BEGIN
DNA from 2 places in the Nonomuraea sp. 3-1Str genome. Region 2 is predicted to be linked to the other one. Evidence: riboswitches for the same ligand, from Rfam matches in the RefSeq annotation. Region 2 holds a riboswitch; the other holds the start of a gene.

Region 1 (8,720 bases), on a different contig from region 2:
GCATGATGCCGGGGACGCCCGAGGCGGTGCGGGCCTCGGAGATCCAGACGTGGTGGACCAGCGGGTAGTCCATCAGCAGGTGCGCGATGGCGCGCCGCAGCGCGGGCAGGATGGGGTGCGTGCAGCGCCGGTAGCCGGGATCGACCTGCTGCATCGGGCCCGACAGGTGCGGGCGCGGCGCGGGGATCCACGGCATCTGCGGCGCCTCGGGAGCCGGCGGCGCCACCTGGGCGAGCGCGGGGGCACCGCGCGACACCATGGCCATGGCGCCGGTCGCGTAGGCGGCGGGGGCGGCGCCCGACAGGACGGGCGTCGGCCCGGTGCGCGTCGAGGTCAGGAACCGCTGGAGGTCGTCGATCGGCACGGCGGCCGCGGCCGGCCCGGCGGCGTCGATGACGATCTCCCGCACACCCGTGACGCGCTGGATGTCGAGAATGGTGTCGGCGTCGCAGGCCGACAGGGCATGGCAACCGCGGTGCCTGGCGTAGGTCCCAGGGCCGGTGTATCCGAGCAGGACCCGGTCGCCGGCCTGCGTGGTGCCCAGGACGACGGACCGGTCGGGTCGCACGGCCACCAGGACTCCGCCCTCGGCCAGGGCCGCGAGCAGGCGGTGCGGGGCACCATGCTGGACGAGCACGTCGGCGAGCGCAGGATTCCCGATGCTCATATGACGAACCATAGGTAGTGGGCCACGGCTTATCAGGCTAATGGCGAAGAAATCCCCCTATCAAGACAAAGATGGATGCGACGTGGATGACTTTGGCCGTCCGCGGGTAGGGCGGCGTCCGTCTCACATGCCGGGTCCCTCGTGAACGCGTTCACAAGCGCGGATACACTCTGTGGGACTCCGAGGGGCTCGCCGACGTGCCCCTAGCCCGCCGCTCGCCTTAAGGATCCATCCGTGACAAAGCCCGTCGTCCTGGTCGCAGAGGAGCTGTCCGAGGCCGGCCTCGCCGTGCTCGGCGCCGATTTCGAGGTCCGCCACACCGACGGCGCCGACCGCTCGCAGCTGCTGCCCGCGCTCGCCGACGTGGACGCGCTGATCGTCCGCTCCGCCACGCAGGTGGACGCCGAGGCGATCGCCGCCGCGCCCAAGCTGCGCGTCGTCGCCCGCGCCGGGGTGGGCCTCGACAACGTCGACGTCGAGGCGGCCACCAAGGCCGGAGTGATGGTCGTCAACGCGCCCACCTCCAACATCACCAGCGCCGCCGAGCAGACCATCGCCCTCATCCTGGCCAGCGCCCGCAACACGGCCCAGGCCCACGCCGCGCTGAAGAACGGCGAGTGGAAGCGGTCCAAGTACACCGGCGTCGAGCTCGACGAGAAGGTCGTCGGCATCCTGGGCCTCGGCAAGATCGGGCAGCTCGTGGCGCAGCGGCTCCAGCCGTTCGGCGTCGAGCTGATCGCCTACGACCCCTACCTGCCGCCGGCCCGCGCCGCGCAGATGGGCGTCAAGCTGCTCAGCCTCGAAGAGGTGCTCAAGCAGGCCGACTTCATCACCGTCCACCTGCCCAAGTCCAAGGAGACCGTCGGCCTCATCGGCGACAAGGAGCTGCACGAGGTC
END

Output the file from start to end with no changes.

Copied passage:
DNA from 2 places in the Nonomuraea sp. 3-1Str genome. Region 2 is predicted to be linked to the other one. Evidence: riboswitches for the same ligand, from Rfam matches in the RefSeq annotation. Region 2 holds a riboswitch; the other holds the start of a gene.

Region 1 (8,720 bases), on a different contig from region 2:
GCATGATGCCGGGGACGCCCGAGGCGGTGCGGGCCTCGGAGATCCAGACGTGGTGGACCAGCGGGTAGTCCATCAGCAGGTGCGCGATGGCGCGCCGCAGCGCGGGCAGGATGGGGTGCGTGCAGCGCCGGTAGCCGGGATCGACCTGCTGCATCGGGCCCGACAGGTGCGGGCGCGGCGCGGGGATCCACGGCATCTGCGGCGCCTCGGGAGCCGGCGGCGCCACCTGGGCGAGCGCGGGGGCACCGCGCGACACCATGGCCATGGCGCCGGTCGCGTAGGCGGCGGGGGCGGCGCCCGACAGGACGGGCGTCGGCCCGGTGCGCGTCGAGGTCAGGAACCGCTGGAGGTCGTCGATCGGCACGGCGGCCGCGGCCGGCCCGGCGGCGTCGATGACGATCTCCCGCACACCCGTGACGCGCTGGATGTCGAGAATGGTGTCGGCGTCGCAGGCCGACAGGGCATGGCAACCGCGGTGCCTGGCGTAGGTCCCAGGGCCGGTGTATCCGAGCAGGACCCGGTCGCCGGCCTGCGTGGTGCCCAGGACGACGGACCGGTCGGGTCGCACGGCCACCAGGACTCCGCCCTCGGCCAGGGCCGCGAGCAGGCGGTGCGGGGCACCATGCTGGACGAGCACGTCGGCGAGCGCAGGATTCCCGATGCTCATATGACGAACCATAGGTAGTGGGCCACGGCTTATCAGGCTAATGGCGAAGAAATCCCCCTATCAAGACAAAGATGGATGCGACGTGGATGACTTTGGCCGTCCGCGGGTAGGGCGGCGTCCGTCTCACATGCCGGGTCCCTCGTGAACGCGTTCACAAGCGCGGATACACTCTGTGGGACTCCGAGGGGCTCGCCGACGTGCCCCTAGCCCGCCGCTCGCCTTAAGGATCCATCCGTGACAAAGCCCGTCGTCCTGGTCGCAGAGGAGCTGTCCGAGGCCGGCCTCGCCGTGCTCGGCGCCGATTTCGAGGTCCGCCACACCGACGGCGCCGACCGCTCGCAGCTGCTGCCCGCGCTCGCCGACGTGGACGCGCTGATCGTCCGCTCCGCCACGCAGGTGGACGCCGAGGCGATCGCCGCCGCGCCCAAGCTGCGCGTCGTCGCCCGCGCCGGGGTGGGCCTCGACAACGTCGACGTCGAGGCGGCCACCAAGGCCGGAGTGATGGTCGTCAACGCGCCCACCTCCAACATCACCAGCGCCGCCGAGCAGACCATCGCCCTCATCCTGGCCAGCGCCCGCAACACGGCCCAGGCCCACGCCGCGCTGAAGAACGGCGAGTGGAAGCGGTCCAAGTACACCGGCGTCGAGCTCGACGAGAAGGTCGTCGGCATCCTGGGCCTCGGCAAGATCGGGCAGCTCGTGGCGCAGCGGCTCCAGCCGTTCGGCGTCGAGCTGATCGCCTACGACCCCTACCTGCCGCCGGCCCGCGCCGCGCAGATGGGCGTCAAGCTGCTCAGCCTCGAAGAGGTGCTCAAGCAGGCCGACTTCATCACCGTCCACCTGCCCAAGTCCAAGGAGACCGTCGGCCTCATCGGCGACAAGGAGCTGCACGAGGTC